Estate Planning Only Done for One Spouse
One of the major questions people have when doing their estate planning is: “if we’re married why can’t we just do estate planning for one of us?” The answer to this question is simple: there is no way to know who will pass first when drafting these documents.
What happens if you spend the money to draft all the document in one person’s name and the other spouse passes first? This could land you in probate court spending an abundance of money and time to resolve the issue when it could have been easily avoided by just drafting the documents for both spouses from the beginning.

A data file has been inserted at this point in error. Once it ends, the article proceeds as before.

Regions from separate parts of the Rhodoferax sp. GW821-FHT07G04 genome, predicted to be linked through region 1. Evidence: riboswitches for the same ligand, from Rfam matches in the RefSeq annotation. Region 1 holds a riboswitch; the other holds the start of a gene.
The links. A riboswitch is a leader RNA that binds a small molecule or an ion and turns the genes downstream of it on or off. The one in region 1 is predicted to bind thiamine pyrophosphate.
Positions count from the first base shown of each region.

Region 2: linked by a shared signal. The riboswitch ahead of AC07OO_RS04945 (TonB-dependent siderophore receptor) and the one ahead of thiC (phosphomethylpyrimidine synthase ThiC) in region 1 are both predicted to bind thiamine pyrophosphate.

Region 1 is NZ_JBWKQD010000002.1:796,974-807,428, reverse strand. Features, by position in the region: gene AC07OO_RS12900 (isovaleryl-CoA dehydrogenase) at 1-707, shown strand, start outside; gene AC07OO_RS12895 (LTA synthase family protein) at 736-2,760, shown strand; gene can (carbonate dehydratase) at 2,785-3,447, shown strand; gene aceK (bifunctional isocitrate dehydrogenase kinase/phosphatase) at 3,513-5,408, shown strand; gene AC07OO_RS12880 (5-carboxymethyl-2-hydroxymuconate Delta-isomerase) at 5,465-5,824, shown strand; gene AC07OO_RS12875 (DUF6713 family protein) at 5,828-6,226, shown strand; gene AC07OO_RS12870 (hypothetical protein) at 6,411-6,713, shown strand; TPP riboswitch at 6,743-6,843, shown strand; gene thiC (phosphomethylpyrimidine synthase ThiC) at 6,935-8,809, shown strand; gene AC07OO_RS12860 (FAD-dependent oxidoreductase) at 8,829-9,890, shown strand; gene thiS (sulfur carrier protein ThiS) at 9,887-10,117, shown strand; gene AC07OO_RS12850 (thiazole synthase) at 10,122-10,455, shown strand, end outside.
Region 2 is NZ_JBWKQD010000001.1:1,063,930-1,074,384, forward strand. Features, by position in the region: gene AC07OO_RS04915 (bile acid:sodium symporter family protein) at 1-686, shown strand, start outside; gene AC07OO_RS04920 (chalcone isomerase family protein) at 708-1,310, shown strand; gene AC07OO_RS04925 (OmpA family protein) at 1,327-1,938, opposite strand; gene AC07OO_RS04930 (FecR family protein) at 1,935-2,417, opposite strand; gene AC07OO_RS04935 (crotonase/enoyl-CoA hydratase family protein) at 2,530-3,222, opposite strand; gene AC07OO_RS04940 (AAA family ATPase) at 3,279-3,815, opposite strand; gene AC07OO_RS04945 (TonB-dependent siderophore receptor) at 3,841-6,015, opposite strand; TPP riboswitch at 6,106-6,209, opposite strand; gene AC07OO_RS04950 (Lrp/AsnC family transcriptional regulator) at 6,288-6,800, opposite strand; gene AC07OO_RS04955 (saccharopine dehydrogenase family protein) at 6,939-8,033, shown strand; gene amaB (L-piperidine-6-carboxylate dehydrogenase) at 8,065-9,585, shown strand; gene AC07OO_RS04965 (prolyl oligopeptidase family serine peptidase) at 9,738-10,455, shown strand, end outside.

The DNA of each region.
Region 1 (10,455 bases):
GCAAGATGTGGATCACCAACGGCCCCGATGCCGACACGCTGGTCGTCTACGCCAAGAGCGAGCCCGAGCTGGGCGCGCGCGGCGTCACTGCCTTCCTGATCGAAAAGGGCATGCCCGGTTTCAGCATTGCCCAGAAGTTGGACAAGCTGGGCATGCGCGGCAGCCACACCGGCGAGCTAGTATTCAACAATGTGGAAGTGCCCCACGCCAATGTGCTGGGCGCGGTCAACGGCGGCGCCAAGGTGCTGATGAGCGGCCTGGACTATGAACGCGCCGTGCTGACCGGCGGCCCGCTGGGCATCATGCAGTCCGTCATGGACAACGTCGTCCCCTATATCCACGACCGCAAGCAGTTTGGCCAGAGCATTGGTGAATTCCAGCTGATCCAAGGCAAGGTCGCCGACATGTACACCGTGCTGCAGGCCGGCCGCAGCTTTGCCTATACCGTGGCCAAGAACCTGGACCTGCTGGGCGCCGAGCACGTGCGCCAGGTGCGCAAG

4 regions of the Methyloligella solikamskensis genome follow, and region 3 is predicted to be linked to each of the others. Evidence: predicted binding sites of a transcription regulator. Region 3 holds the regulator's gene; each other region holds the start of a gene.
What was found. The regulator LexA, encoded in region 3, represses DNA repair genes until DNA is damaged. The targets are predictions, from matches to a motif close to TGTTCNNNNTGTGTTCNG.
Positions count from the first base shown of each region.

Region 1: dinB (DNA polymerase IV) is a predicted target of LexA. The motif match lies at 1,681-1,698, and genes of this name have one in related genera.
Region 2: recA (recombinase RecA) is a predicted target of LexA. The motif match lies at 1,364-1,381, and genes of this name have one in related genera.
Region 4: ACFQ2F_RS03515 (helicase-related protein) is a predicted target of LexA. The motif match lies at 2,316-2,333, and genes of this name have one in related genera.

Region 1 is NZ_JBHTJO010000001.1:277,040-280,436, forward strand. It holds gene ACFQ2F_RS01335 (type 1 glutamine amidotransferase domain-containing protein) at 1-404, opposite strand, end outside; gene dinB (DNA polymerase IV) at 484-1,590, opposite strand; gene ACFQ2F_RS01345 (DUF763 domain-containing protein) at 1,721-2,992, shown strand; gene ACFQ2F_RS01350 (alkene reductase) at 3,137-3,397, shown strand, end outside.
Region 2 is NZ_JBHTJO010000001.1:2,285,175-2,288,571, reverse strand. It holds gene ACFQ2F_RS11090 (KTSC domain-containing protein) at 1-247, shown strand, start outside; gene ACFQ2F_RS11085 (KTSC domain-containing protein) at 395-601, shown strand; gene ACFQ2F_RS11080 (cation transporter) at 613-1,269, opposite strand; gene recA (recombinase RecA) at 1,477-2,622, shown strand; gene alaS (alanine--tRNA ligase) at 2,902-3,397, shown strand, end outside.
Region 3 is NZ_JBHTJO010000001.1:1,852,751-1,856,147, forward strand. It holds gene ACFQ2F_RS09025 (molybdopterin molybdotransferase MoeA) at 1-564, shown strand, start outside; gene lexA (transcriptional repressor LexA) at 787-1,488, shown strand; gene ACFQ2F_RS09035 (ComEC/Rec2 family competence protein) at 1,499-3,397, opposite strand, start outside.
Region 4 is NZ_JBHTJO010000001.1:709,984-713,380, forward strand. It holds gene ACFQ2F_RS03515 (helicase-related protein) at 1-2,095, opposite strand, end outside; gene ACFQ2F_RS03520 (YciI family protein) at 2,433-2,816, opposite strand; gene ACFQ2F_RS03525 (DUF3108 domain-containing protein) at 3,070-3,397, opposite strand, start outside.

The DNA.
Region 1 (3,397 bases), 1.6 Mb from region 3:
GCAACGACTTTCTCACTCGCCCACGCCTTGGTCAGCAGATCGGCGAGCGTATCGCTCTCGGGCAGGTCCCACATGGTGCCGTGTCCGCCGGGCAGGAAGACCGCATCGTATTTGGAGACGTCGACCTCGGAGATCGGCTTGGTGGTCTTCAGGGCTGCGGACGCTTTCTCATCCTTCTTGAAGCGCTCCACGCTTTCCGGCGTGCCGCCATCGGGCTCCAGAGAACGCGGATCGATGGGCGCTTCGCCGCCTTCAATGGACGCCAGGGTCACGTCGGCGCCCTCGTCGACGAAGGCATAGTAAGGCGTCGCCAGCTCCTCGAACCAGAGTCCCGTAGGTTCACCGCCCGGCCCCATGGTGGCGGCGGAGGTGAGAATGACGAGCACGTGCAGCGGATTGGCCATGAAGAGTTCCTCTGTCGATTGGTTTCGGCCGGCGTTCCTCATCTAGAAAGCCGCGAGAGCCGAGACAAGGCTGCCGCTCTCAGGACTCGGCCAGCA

Additionally, this begs the question of “what happens to any separate property owned by one spouse in the event of his/her passing?” When there is no estate plan, the rules of contract apply. Bank account titles control. Beneficiary designations operate to pay benefits only to those named when the beneficiary designation was made – and they are not changed by marriages, deaths, divorce, or a new will. This essentially means any property laid out in a prenuptial agreement or exempt from the marital property rule can be taken into question without a clear will to lay out the desires of the deceased spouse.
The main goal of estate planning is simply to avoid probate and make the process as swift and uncomplicated as possible for the surviving spouse and rest of the family.
Failing to plan is planning to fail.
Call (248) 643-9530 or email firstname.lastname@example.org for a consultation.
For more information visit our website http://www.zeiglerlaw.com/Legal-Will.html